When they said that they wanted to 'inspire a generation', I doubt that the Olympic organising committee had me in mind. But from the moment Danny Boyle's opening ceremony held a nation open-mouthed, I was hooked.
I listened to the wrestling while walking the dogs. I sat in the car outside my house, waiting for the Tae Kwando podium positions to be decided. I jumped off the sofa on Super Saturday and I cried at every medal ceremony. The revelation for me, though were the cyclists.
As a middle aged woman, I was unlikely to turn my new interest in wrestling into a hobby. But when the amazing women of the Great British Cycling team stormed onto our screens, I was inspired.
I was a woman. I'd got a bike. I could do what these women did. Just slower.
I took my first ride the day after the team pursuit women won gold. I dug my bike out of the shed and set off on an eight mile circuit from the house. I was sick when I got home.
But I kept pedalling.
For weeks, I fell off every time I turned right. The same group of women helped me to my feet twice. The second time, one of them shook her head sympathetically and suggest I leave my bike and come with them to the pub instead.
But I kept pedalling.
The following year I rode London to Brighton. The year after that, Ride London 100. In 2015 I ran away from a big birthday by setting off on my own to pedal across India.
Since that team pursuit medal ceremony I've pedalled thousands of miles. I've listened to skylarks, watched buzzards gliding above my head and ridden past wild leopard and desert dwelling peacocks. I've cycled myself happy, forged friendships and enjoyed a LOT of cake. Along the way I've met some wonderful people who helped me get my head round my gears, fixed roadside punctures and encouraged me up hills.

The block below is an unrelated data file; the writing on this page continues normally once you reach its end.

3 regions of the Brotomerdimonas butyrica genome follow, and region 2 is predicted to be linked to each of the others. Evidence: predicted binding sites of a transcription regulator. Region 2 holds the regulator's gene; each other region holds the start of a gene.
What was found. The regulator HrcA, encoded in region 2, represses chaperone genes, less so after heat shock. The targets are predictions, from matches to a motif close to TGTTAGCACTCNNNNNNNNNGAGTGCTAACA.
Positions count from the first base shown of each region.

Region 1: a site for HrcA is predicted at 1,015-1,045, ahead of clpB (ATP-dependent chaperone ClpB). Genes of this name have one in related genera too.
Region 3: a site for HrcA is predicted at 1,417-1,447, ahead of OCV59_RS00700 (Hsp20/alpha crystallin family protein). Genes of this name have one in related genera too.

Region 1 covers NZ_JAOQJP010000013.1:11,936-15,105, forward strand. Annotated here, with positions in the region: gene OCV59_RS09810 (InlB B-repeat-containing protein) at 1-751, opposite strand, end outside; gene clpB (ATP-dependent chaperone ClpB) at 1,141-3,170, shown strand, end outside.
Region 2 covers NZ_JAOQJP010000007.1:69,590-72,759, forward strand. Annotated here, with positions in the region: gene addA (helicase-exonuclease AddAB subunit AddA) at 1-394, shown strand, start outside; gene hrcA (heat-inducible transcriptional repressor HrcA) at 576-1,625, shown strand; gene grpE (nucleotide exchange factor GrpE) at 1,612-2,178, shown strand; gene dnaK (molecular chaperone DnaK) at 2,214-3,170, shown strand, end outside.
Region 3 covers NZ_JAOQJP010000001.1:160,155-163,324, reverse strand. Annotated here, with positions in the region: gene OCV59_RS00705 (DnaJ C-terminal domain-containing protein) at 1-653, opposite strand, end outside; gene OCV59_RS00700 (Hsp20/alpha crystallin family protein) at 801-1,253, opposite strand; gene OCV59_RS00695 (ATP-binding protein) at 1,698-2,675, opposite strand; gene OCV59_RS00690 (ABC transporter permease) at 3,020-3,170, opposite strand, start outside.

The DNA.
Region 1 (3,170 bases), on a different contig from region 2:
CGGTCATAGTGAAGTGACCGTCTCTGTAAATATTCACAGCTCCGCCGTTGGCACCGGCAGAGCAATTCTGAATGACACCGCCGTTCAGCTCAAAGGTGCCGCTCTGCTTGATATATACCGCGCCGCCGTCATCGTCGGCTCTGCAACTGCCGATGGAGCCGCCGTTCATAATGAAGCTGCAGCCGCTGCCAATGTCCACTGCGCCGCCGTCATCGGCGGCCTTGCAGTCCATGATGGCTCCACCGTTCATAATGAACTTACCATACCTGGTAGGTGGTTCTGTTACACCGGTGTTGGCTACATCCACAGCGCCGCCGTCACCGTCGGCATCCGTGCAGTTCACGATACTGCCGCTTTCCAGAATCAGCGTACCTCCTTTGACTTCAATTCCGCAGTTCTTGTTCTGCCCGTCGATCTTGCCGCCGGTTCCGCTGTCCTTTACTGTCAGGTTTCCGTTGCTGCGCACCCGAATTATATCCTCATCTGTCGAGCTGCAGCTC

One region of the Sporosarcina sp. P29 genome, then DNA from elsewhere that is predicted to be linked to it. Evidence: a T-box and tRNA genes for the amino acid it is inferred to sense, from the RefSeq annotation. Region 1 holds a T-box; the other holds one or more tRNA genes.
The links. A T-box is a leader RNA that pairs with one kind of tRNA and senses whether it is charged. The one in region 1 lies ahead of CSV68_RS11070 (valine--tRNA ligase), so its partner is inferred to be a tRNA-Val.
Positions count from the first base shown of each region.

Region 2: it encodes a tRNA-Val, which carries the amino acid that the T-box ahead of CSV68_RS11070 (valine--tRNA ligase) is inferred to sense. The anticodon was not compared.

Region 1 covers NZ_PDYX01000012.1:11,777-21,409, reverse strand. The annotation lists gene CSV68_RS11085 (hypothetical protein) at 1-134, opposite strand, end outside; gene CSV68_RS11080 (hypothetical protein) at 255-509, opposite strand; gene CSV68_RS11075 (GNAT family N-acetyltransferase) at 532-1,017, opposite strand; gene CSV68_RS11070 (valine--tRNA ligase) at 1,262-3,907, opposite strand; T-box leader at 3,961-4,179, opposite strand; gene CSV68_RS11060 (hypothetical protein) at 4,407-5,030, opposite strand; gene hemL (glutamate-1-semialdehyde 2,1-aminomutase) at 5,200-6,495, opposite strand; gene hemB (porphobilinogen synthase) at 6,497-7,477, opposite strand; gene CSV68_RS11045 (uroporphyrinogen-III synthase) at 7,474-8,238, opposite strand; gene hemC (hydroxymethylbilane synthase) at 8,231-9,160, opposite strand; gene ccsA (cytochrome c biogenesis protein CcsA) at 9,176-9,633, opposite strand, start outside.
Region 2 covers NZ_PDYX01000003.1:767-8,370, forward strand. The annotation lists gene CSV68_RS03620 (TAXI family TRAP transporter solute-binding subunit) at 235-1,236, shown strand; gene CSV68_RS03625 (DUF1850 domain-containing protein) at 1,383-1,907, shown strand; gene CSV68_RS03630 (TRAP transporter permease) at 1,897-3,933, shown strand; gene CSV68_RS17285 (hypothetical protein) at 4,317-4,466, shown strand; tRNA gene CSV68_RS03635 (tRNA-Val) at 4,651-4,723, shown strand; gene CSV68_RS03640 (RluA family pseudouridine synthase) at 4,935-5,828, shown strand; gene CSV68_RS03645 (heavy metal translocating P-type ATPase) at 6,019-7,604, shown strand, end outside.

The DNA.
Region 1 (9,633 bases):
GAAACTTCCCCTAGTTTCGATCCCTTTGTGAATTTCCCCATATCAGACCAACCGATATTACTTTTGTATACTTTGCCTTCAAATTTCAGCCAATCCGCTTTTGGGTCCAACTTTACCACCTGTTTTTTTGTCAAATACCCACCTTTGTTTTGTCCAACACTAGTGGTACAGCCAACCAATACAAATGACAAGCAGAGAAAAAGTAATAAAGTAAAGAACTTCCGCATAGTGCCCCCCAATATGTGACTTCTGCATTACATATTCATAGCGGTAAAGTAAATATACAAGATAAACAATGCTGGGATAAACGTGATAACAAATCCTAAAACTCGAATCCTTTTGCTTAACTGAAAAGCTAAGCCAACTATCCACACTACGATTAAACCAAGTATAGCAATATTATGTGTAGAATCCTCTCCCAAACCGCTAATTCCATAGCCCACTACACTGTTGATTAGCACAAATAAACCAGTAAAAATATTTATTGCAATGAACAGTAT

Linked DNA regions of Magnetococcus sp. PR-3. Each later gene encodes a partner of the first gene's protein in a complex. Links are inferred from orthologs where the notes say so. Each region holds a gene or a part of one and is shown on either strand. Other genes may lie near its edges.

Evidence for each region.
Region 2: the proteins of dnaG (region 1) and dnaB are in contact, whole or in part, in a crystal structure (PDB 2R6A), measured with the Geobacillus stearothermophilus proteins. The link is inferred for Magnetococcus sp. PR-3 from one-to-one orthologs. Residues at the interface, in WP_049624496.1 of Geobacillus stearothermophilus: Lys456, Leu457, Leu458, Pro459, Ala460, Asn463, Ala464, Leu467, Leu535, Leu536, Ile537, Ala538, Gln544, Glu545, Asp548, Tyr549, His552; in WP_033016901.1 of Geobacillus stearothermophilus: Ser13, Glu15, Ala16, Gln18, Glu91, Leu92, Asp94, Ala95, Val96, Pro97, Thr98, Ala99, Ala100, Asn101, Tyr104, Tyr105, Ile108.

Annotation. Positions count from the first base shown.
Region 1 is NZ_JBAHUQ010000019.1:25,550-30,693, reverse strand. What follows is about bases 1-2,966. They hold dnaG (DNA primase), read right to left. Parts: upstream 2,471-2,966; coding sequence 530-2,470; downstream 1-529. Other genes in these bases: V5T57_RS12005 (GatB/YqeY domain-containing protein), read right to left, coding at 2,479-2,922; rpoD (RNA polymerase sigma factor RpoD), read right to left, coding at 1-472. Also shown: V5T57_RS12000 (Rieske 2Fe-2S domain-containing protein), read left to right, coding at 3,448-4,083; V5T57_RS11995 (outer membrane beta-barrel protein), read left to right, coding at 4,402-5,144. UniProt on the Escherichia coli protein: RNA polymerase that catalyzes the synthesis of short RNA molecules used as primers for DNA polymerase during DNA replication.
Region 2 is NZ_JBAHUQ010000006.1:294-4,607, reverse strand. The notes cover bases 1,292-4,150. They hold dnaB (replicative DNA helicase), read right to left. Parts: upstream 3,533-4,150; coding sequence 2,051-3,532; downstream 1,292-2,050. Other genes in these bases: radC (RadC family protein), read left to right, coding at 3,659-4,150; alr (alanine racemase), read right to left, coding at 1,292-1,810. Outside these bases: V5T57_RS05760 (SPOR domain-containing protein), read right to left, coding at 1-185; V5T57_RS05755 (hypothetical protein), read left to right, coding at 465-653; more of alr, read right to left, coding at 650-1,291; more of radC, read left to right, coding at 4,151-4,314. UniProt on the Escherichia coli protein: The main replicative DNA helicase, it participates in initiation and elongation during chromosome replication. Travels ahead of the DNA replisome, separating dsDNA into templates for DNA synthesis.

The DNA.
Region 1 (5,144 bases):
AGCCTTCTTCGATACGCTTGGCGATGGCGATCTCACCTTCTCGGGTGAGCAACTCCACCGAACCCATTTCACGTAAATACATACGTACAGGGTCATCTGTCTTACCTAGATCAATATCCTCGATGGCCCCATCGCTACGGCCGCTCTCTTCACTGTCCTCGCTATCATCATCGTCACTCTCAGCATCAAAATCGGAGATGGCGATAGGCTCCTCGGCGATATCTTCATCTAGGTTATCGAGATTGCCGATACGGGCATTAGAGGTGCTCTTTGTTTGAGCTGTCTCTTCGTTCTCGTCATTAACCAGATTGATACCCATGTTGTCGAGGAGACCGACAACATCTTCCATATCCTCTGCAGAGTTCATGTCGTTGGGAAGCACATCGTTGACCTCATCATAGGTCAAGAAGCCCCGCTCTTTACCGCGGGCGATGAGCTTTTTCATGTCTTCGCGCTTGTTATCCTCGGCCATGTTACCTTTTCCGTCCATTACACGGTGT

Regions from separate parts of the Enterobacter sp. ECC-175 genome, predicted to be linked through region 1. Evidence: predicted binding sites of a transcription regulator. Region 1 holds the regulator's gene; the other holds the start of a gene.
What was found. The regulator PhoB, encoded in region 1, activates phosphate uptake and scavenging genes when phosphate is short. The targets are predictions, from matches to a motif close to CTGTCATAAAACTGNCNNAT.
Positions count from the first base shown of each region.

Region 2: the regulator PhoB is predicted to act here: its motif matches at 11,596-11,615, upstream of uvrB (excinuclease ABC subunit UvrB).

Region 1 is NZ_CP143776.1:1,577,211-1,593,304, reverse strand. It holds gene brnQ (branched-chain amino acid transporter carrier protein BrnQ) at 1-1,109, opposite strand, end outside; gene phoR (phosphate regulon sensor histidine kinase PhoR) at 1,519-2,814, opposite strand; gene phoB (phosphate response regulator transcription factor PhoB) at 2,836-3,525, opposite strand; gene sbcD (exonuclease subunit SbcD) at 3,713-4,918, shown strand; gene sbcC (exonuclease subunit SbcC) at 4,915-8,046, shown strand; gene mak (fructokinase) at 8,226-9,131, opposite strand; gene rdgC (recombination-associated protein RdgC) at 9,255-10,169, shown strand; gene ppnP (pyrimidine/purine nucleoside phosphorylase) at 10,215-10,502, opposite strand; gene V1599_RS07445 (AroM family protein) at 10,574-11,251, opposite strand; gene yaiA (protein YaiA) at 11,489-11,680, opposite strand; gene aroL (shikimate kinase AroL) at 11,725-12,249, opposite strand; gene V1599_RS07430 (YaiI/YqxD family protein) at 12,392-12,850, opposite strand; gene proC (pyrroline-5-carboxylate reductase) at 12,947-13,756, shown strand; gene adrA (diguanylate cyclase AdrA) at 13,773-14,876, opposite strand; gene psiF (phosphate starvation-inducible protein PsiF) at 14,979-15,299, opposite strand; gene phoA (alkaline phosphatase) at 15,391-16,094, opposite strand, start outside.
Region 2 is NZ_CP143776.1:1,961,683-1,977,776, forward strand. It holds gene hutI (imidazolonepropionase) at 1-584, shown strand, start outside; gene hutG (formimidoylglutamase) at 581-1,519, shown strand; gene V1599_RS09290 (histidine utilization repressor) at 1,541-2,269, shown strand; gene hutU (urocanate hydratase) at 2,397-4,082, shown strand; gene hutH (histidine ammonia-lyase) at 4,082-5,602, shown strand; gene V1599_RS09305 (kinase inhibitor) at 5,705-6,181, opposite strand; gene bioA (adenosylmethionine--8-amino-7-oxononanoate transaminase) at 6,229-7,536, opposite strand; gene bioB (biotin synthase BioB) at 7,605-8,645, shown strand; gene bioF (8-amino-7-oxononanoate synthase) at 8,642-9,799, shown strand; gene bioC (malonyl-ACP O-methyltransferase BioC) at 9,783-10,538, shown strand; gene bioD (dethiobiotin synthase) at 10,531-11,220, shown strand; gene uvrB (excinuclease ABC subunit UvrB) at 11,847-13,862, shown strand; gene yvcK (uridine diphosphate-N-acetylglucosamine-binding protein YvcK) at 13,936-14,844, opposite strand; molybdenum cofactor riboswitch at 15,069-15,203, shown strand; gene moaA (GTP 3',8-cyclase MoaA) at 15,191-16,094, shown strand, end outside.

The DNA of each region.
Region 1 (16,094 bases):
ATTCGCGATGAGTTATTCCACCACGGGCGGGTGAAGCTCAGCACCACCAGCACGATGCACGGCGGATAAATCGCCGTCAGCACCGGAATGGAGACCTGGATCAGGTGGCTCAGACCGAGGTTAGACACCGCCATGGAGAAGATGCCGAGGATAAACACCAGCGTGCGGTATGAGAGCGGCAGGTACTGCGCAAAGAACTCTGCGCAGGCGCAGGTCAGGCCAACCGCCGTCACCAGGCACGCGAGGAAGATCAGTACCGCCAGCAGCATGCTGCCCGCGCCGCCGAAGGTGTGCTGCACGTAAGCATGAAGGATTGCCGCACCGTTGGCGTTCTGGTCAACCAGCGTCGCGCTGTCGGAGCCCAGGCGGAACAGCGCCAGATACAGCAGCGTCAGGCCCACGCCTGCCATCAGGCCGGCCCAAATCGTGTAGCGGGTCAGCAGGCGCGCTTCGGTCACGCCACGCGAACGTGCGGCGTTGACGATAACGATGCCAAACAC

When I got the opportunity to become a Breeze Champion, I found a way to pay forward some of the support I'd received from the cycling community.
I've been a Breeze Champion since 2015. It's one of the best parts of my life. I've loved helping women set out on their own cycling journey. I enjoy the camaraderie, the friendship, the laughter and of course, the cake.
This weekend my pedalling came full circle. Unbelievably, I got to ride alongside a member of that gold medal winning pursuit team.
British Cycling asked Breeze groups to set out why Joanna Rowsell Shand should join their ride. I told them about some of the women whose lives had been transformed by Breeze. I let them into a secret about the ice cream farm we visit and promised them a Patterdale Terrier with the footballing skills of Pele.
Yesterday I kept pedalling but this time I wasn't riding solo. I was part of a very special cycling team including my fellow Breeze Champions, our fabulous riders and for one morning only, Joanna Rowsell Shand. Reigning Olympic, World and Commonwealth champion and part of that legendary team of women who set my pedals turning.